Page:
Boosting your own understanding of your own work through analysis and extrapolation is something that will reward you forever. Knowing what it is you are saying, and being able to say it better, is at the very core of what you’re trying to do as a writer. That understanding will continue to provide value to a potentially unlimited readership from the day you convert it into fiction until the end of time. Each new reader that interacts with your work will experience it for the first time, but you only have to write it once.

So it’s not really ‘free work’, it’s a necessary part of growing an ever-increasing profitable writing career. And the more work you put into this early on, the better and easier things will get later.

Plus it’s the only way of discovering who those 'right people' are on social media, or developing a community of them. That’s because once you know what you’re talking about, you’ll immediately be able to isolate who is going to be interested in it.

And by interested, I mean really interested.

Once you have a clear understanding of who you are as a writer and what you’re trying to say, you won’t be wasting time writing general submissions to everyone who has an open anthology in the vague hope of ‘being discovered’ and ‘making it’. You will know exactly who your target audience is, and therefore which opportunities to follow up and which to ignore. And then, over time, as you write the right stories for the right people, a community begins to grow around your work.

When you first start off as a writer, it’s absolutely understandable why you would need and want to give away some time as you try to gain experience and information to build your repertoire and expertise. If you have a clear, strategic reason to give that time away for free and a limit on how long you will do free work so that you can shift over to another way of operating altogether as soon as possible, then fair enough. But you want to avoid creating a model in which you are trapped on a hamster wheel of writing for everyone, all the time, for no pay.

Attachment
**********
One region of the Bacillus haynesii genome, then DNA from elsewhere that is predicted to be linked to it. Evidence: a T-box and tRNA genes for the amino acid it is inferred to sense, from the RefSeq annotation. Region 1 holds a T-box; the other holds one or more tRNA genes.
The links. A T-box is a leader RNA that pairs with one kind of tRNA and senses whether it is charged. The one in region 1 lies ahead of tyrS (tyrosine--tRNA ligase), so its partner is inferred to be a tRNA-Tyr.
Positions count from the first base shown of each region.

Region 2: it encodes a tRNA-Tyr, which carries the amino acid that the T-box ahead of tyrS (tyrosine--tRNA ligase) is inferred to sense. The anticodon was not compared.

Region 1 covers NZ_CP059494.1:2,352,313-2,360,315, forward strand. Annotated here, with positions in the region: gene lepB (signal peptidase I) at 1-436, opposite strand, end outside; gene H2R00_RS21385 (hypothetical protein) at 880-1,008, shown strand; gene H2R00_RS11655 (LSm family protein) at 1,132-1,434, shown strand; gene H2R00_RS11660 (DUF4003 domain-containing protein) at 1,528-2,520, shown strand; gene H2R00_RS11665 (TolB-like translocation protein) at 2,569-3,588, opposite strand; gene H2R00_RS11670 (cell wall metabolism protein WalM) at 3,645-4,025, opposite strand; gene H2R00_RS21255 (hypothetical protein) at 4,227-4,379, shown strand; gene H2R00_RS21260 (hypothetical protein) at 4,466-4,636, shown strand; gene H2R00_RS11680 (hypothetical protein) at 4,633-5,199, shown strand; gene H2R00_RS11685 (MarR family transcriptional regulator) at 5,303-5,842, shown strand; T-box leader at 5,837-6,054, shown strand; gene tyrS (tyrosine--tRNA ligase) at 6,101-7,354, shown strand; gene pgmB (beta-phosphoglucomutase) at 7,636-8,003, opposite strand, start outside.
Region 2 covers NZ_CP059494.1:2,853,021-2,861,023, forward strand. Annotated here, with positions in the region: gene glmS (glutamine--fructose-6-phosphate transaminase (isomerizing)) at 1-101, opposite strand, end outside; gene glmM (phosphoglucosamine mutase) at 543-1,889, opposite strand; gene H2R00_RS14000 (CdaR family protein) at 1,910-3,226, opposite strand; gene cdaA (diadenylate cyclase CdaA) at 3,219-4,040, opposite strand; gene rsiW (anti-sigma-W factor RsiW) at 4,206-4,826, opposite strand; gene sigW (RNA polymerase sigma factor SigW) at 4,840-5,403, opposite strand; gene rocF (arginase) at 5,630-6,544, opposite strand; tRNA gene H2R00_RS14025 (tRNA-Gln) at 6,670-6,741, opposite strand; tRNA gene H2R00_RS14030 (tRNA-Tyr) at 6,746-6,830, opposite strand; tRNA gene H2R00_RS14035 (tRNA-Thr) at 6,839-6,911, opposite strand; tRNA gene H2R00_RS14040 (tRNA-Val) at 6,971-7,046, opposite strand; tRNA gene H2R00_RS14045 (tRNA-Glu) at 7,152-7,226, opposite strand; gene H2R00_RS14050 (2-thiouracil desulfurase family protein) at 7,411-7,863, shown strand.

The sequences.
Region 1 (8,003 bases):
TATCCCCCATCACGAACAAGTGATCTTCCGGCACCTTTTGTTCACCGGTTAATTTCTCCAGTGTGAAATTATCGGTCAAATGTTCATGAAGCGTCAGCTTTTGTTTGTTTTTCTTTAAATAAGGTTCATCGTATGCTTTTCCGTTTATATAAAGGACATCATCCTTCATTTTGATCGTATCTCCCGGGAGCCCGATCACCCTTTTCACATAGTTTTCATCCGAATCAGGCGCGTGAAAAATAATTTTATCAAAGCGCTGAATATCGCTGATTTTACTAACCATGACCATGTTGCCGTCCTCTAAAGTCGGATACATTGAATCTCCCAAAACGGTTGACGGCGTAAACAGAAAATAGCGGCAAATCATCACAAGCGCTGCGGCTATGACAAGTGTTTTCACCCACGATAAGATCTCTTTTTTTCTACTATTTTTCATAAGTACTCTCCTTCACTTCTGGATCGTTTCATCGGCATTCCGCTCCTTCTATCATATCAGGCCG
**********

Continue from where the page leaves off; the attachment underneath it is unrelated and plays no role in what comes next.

Everything you work on as a writer would be based on forwarding your career and building more and more value for your future. Otherwise you’ll always be stuck doing free work.

‘So what exactly am I supposed to do?’ you ask.

You can a) go on hoping that some editor, publisher or a sufficient number of readers will one day ‘discover’ you (the ‘J.K. Rowling Scenario’) or b) keep plugging away at every submission opportunity that moves while in your 'spare time' trying desperately to learn more about marketing your work or c) develop a strategy which cuts through all of this time wasting and gets you a paid writing career in the shortest possible time.

The first thing you need to work on is your own work.

You need to create a ‘prospectus’ — a document which is For Your Eyes Only, which outlines who you are, what you are writing for (i.e. what is motivating you to write), who you are writing for, and how you are going to get the product of a paid writing career in the next few months.

This prospectus develops from your fiction: it outlines your main interests and themes, the things that really ‘turn you on’ in the world of fiction (especially your own world) and how you can extrapolate and strengthen them. It includes, therefore, by extrapolation, who your main readers are or are going to be, and what your fiction does for them.

If you’re totally new to the business of writing fiction, you might not be able to put such a document together easily, but it should help to know what such a thing is and to have it in mind as you are starting to write so you can craft one at your earliest opportunity that is authentic, provides value and that you are excited about. Done well, this document will be your handbook to eliminate wasted time from your writing career, and to mine that gold that lies waiting in the piece of land inside your head.

More on this soon.